Government Grants to Install Solar Power to Private Homes

Government Grants to Install Solar Power to Private Homes
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Solar power can cut energy costs and increase home values, but the systems cost thousands of dollars, meaning it can take years before seeing a return on the investment. While many of the government’s incentive programs, such as the SunShot Initiative, focus on lowering the costs for manufacturers to make solar power more affordable, there are several grants and other types of incentives for homeowners. The financial assistance can reduce large portions of the initial expenses for solar systems, meaning it takes less time to pay off the panels and see returns on the investment.

Energy Star

Homeowners can receive 30 percent off the costs for installing solar panels and other eligible renewable energy equipment through Energy Star. The U.S. Department of Energy and Environmental Protection Agency oversee the incentive program, which provides tax credits to anyone who installs qualifying solar panels by the end of 2016. Photovoltaic systems, which are panels that turn sunlight into electricity, and panels that convert sunlight to heat are both eligible for the tax credits. Wind, geothermal and fuel cell systems are also good for 30 percent off.

Rural Energy for America Program

Farm, ranch and small-business owners in rural communities can receive grants to knock off 25 percent of the costs of solar power installations and other renewable energy systems. The Rural Energy for America Program, administered by Rural Development, is open to applicants in rural communities of 20,000 people or fewer. REAP’s 25 percent discounts have ceilings of $500,000 for energy systems. Energy efficiency projects are eligible for up to $250,000. For farmers and ranchers to be eligible, they must earn at least half of their annual income from agricultural production.

Energy Efficient Mortgages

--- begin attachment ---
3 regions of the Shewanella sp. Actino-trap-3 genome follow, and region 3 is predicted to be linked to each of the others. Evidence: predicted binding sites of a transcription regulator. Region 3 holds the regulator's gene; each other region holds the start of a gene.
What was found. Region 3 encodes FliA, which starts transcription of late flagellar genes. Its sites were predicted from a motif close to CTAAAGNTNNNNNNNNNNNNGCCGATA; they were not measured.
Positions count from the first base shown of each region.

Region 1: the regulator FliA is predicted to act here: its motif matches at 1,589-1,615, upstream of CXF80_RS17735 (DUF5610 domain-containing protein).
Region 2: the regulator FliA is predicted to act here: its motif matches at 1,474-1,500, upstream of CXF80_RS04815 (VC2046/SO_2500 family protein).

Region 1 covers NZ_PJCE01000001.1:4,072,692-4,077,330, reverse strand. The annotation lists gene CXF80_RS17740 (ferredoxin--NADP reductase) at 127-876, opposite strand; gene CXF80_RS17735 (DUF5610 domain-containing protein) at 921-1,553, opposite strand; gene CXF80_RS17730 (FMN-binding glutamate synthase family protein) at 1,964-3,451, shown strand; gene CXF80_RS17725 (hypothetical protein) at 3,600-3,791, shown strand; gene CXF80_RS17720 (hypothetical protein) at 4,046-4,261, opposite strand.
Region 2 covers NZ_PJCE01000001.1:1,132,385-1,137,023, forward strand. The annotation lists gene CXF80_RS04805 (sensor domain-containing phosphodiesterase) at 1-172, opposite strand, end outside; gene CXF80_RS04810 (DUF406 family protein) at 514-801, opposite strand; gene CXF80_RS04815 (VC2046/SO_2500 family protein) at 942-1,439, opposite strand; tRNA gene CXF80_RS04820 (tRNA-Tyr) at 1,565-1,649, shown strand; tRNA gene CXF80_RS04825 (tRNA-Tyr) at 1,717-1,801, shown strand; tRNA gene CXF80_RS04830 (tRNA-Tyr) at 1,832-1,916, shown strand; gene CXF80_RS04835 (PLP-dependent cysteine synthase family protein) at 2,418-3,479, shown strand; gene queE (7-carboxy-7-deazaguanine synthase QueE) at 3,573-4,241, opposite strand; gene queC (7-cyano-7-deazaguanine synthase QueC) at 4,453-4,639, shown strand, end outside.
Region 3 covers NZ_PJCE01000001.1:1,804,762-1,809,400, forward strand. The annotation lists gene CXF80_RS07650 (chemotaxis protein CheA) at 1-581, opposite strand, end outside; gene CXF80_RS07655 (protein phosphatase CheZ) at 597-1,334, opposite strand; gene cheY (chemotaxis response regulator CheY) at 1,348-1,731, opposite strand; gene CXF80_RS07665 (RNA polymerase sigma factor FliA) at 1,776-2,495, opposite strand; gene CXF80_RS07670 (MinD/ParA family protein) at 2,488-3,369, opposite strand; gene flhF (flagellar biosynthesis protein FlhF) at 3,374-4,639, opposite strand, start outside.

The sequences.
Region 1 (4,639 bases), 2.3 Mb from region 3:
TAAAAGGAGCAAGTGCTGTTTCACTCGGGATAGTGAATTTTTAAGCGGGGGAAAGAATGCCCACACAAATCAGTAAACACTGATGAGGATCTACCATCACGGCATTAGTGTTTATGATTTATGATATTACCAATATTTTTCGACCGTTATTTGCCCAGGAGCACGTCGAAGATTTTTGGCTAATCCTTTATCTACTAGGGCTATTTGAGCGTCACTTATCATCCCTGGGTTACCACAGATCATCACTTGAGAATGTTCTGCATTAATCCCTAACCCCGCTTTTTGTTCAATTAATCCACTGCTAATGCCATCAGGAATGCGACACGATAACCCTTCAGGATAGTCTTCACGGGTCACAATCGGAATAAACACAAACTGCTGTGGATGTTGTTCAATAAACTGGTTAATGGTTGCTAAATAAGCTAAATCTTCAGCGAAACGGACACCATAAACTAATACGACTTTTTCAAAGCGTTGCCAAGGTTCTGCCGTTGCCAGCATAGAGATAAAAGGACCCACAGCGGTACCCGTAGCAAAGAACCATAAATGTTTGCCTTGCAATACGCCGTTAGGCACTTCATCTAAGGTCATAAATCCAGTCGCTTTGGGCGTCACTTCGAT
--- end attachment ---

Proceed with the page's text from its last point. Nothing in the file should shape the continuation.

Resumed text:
Homeowners can finance the installation of solar power systems through their mortgages. Lenders can give homeowners up to 5 percent of their homes’ values; 5 percent of 115 percent of the areas’ median property values; or 5 percent of 150 percent of the Freddie Mac conforming loan limit -- whichever is the least amount. Loan amounts also may not exceed projected savings for homes’ solar system installations. The federal government insures the bank loans through the Federal Housing Administration. The program applies to photovoltaic panels, solar heating panels, passive solar and solar water heating.

State and Local Grants

Grants and other solar power incentives are available from many state-level agencies throughout the U.S. Maryland’s Energy Administration, for example, provides up to $500 to homeowners in the state through the Residential Clean Energy Grant Program. Financial assistance is also available at the local level in some cities. Boulder, Colo., provides grants to residents involved in an affordable housing program so they can install photovoltaic and solar heating panels. Homeowners can find information about what programs are available to them by contacting local or state energy offices. Websites, such as the Database of State Incentives for Renewables and Efficiency, also provide information about programs.